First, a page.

Russia Could Reintroduce Import Duties for Western Aircraft

The Russian government will evaluate a pending extension of the effective grace period for the import of western-built passenger jet aircraft – and deliver its deliberations by April 2019, reports.

President Vladimir Putin has also proposed the possibility of a trade-in, part exchange scheme for purchases of Russian-built aircraft, the news outlet wrote.

During the temporary grace period currently on force, certain classes of commercial aircraft are exempted from import duties, with the measure planned to stay in effect until the end of 2019. It provides tax relief on imported passenger jet aircraft, including the most popular Airbus A320 and Boeing 737 families, which are currently temporarily imported to the territory of the Eurasian Economic Union (EAEU), a political and economic union of states located in central and northern Eurasia.

The ruling, active in EAEU countries including Armenia, Belarus, Kazakhstan, Kyrgyzstan and Russia, specifically excludes those 50-100 seat aircraft that compete directly with the Russian-made Superjet 100 (SSJ-100). On Monday, Sukhoi Civil Aircraft president Alexander Rubtsov said the company plans to deliver 28 SSJ-100 airliners to customers next year.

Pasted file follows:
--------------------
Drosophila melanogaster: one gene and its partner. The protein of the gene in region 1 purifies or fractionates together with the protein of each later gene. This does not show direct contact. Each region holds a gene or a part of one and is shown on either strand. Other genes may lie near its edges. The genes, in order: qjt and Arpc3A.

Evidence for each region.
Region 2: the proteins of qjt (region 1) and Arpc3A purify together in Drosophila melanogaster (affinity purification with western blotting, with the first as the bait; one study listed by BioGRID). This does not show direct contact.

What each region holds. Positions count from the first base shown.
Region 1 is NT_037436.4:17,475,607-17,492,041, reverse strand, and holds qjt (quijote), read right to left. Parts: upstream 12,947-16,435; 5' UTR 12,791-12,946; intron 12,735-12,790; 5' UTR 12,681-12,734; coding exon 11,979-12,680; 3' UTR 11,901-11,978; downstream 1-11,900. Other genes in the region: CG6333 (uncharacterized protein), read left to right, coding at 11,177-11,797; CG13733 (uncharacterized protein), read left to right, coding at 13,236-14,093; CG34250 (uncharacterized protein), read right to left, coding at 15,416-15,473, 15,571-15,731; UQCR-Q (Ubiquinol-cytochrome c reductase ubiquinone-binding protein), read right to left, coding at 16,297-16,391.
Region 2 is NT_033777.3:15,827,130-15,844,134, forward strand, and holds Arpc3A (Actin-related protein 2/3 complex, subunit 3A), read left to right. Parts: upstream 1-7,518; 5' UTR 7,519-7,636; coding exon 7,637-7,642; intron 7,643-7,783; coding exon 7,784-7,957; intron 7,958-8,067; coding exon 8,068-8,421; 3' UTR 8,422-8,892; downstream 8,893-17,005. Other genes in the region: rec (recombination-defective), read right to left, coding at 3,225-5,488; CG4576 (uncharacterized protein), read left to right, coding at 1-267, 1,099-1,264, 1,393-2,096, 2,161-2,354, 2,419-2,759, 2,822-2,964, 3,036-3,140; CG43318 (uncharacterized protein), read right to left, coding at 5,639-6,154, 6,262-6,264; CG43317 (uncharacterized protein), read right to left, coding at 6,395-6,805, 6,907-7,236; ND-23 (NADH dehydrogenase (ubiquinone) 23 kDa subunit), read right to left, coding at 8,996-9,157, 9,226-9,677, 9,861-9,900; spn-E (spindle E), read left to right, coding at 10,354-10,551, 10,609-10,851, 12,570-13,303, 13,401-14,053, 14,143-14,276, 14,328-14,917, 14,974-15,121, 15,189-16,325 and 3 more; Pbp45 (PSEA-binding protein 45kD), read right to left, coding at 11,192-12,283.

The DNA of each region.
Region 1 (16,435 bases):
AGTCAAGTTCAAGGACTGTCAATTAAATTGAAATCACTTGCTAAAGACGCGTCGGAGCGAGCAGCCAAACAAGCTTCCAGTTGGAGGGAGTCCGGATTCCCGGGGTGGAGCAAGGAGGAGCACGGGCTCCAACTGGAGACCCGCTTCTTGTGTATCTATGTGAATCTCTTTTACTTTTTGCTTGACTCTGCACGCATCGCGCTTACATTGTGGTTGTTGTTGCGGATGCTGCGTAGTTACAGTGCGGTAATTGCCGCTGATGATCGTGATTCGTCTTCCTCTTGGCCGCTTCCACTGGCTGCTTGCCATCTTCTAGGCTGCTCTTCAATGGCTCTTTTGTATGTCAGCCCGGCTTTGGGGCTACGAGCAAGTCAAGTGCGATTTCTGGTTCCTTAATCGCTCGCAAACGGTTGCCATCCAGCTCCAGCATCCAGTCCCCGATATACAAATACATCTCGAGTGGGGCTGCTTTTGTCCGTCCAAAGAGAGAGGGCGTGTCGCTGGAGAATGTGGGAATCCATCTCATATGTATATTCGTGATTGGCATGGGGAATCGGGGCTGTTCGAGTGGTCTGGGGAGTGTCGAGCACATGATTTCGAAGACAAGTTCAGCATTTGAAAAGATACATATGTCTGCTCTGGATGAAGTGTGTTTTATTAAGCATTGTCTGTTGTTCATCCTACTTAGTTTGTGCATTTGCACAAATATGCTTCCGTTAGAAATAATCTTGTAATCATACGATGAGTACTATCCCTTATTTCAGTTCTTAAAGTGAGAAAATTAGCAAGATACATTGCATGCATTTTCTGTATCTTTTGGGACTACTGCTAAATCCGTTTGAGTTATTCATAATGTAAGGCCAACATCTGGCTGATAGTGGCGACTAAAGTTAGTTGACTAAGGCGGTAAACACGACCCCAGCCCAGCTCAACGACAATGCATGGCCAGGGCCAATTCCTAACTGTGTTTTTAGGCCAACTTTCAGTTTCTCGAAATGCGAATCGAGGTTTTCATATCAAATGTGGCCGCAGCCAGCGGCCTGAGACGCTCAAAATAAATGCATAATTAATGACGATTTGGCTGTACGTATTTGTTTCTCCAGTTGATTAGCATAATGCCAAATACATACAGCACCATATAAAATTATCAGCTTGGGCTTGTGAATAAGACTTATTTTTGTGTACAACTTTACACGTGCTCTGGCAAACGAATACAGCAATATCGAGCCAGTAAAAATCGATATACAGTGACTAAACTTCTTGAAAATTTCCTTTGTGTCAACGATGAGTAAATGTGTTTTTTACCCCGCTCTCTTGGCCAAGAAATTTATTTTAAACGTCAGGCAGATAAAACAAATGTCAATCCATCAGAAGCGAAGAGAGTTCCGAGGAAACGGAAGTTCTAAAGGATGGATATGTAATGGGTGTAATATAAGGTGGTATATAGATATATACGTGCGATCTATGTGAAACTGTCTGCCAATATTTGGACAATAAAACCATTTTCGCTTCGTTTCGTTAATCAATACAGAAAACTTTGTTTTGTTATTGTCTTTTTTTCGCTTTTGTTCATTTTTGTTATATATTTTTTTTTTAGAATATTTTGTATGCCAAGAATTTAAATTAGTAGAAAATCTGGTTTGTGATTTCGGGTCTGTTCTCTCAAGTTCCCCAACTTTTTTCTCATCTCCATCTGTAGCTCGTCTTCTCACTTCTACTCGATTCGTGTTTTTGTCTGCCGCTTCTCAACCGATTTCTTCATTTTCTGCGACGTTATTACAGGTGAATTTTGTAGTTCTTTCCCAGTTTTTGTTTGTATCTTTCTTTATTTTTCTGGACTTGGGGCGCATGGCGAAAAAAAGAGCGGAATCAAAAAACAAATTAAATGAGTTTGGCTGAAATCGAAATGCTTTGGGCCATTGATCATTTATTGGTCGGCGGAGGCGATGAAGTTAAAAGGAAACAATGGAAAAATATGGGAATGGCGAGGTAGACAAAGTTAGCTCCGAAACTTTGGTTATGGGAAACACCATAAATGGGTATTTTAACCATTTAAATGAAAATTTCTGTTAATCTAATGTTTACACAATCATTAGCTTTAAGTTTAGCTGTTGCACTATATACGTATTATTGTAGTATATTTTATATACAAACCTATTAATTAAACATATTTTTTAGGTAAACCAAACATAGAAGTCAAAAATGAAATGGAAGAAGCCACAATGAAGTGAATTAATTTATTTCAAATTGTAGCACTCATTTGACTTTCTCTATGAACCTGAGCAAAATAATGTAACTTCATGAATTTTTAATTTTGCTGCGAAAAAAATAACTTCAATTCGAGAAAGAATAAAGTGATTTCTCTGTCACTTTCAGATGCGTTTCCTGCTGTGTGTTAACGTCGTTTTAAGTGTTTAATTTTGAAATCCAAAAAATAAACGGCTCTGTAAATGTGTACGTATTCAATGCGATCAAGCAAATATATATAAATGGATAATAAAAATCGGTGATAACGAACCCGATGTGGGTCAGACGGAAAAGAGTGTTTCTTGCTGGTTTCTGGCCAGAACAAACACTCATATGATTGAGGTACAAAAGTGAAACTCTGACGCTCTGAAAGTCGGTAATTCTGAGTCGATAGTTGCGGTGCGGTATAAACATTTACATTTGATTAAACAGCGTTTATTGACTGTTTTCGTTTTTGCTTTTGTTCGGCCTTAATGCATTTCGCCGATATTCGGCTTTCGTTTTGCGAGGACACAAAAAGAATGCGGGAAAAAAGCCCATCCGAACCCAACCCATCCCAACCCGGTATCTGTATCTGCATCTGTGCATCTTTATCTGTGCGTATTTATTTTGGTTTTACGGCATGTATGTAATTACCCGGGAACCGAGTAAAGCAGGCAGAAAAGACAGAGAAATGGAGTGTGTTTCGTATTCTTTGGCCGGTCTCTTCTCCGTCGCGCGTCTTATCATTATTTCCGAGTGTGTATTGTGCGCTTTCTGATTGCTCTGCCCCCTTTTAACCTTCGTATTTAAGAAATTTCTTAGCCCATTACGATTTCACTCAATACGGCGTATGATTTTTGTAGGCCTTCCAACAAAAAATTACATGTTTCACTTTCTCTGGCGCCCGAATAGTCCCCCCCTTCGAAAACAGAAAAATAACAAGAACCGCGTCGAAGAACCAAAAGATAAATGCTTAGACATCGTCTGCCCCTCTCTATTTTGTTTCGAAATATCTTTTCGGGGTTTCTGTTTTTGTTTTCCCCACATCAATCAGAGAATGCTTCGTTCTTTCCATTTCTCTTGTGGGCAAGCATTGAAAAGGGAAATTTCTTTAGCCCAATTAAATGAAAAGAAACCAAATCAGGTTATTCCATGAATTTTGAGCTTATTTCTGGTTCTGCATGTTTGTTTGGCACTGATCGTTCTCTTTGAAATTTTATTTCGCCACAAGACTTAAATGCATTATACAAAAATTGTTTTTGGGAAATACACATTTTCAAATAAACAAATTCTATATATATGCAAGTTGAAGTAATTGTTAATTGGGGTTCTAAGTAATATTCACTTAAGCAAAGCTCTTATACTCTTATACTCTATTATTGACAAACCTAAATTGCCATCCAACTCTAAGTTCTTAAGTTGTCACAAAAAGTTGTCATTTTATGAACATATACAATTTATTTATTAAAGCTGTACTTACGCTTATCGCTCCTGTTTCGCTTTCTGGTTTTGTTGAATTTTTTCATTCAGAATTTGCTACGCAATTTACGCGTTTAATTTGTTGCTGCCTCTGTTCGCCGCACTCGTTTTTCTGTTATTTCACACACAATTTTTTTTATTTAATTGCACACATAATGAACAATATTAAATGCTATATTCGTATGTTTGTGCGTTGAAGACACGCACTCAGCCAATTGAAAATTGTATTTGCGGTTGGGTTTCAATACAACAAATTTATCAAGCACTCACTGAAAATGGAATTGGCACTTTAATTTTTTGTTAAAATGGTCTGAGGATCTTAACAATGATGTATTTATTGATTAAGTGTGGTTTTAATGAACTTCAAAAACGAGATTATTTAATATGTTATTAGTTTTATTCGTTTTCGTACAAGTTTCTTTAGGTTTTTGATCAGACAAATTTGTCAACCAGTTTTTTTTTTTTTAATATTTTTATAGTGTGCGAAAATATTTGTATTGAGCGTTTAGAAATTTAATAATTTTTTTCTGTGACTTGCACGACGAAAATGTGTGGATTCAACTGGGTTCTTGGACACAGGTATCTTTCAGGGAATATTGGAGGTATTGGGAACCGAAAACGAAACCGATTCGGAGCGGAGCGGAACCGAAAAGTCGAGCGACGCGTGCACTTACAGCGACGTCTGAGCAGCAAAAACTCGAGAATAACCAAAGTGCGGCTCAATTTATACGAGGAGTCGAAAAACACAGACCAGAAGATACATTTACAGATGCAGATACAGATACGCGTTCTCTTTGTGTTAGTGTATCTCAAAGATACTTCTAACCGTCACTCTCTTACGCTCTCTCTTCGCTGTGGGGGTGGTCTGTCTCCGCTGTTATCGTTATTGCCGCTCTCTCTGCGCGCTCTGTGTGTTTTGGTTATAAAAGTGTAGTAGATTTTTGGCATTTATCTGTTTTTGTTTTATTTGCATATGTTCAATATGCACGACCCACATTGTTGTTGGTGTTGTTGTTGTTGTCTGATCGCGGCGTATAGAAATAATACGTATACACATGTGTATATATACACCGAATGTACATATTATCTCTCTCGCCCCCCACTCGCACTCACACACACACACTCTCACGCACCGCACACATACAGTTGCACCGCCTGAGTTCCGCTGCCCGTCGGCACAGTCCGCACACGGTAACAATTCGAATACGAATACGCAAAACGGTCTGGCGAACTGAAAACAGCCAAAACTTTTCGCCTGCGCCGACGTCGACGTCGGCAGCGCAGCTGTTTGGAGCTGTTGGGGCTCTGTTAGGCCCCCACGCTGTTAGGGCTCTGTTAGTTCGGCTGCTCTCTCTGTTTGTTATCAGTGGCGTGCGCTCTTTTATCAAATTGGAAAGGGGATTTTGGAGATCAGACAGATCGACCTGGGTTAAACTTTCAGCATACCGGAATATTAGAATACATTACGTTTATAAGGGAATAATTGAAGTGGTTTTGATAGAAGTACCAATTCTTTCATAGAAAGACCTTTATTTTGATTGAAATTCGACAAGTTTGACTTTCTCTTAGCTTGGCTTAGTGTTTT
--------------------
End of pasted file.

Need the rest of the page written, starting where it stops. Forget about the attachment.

The mechanisms for state financing of trade-in deals, whereby purchasers of Russian-made aircraft would be able to submit their used aircraft as partial payment, should be in place by June 1, 2019, the report says.

The president has also ordered the government to come up with a list of additional support measures for the Russian aerospace industry. One of these is the allocation of state funds in 2019, 2020 and 2021 to top up the registered capital of Russian state-owned leasing companies that have Russian aircraft in their portfolios.

The government is hopeful that once the import duty grace period is over and the trade-in options scheme is in place, Russian airlines will then be more inclined to purchase locally-produced aircraft. However, the grace period has already been extended once – until the end of 2019 – in advance of the expected entry into service of the MC-21 advanced narrow-body scheduled for 2020.